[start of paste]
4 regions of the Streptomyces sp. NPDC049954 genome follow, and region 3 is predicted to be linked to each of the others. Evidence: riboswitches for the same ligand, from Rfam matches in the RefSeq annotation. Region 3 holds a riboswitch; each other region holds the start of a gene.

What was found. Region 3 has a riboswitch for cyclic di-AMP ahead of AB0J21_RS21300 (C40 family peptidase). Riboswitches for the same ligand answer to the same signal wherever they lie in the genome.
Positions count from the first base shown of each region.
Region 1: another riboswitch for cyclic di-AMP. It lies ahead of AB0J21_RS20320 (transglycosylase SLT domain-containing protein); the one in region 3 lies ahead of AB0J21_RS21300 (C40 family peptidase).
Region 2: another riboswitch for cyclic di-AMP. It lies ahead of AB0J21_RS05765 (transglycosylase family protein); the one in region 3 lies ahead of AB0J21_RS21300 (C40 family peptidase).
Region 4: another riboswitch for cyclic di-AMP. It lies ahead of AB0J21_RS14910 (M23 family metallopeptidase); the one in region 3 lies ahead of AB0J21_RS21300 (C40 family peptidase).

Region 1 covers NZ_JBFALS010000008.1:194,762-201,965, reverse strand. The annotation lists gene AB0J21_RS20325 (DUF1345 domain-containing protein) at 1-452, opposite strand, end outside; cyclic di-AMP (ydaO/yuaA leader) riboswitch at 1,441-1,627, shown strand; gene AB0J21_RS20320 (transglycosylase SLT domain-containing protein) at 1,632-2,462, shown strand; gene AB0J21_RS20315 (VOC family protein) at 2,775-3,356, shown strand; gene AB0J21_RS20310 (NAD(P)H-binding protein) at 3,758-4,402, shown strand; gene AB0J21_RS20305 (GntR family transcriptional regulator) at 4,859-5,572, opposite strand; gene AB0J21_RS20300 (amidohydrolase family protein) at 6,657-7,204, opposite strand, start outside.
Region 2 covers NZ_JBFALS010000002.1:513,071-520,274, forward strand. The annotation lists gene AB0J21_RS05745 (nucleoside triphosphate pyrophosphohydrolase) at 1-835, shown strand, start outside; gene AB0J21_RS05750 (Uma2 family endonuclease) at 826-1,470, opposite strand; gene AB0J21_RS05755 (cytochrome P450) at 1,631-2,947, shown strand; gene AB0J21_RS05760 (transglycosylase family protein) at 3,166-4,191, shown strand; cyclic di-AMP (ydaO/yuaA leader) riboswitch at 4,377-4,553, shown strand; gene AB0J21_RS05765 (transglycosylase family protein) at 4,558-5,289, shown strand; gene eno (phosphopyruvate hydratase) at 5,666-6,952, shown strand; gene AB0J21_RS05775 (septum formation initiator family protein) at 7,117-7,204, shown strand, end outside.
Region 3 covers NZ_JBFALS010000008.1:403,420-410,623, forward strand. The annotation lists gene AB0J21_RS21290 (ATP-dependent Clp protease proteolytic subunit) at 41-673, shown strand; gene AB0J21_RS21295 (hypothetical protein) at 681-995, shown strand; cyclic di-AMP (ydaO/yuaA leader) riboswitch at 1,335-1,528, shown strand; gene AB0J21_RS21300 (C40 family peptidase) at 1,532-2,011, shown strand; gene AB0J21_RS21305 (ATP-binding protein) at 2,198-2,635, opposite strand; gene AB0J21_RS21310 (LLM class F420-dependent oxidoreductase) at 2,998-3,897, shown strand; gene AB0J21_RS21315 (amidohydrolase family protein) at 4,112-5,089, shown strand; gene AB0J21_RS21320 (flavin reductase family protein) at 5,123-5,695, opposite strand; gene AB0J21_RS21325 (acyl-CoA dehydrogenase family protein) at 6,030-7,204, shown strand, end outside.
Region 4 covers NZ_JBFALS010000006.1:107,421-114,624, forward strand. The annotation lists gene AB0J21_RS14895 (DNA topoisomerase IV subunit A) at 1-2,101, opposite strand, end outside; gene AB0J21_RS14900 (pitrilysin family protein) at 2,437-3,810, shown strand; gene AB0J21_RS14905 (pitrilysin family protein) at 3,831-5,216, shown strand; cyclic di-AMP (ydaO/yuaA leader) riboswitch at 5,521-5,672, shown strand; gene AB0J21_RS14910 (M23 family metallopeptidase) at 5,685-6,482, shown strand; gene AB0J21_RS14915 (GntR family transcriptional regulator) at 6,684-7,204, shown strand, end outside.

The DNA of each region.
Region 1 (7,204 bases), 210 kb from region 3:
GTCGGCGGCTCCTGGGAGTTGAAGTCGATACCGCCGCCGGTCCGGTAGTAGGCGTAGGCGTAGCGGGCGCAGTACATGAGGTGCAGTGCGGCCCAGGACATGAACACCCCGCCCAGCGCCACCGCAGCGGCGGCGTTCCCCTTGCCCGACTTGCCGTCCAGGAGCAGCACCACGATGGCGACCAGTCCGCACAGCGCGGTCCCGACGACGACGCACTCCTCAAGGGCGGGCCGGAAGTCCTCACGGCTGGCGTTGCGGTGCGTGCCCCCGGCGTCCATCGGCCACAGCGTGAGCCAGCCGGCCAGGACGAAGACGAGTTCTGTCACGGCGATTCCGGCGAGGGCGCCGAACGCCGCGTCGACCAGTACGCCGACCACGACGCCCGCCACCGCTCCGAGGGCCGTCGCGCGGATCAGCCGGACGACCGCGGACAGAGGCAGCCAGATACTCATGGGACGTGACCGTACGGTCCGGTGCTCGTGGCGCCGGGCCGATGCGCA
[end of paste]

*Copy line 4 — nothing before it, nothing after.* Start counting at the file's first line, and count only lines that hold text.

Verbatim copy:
Region 1: another riboswitch for cyclic di-AMP. It lies ahead of AB0J21_RS20320 (transglycosylase SLT domain-containing protein); the one in region 3 lies ahead of AB0J21_RS21300 (C40 family peptidase).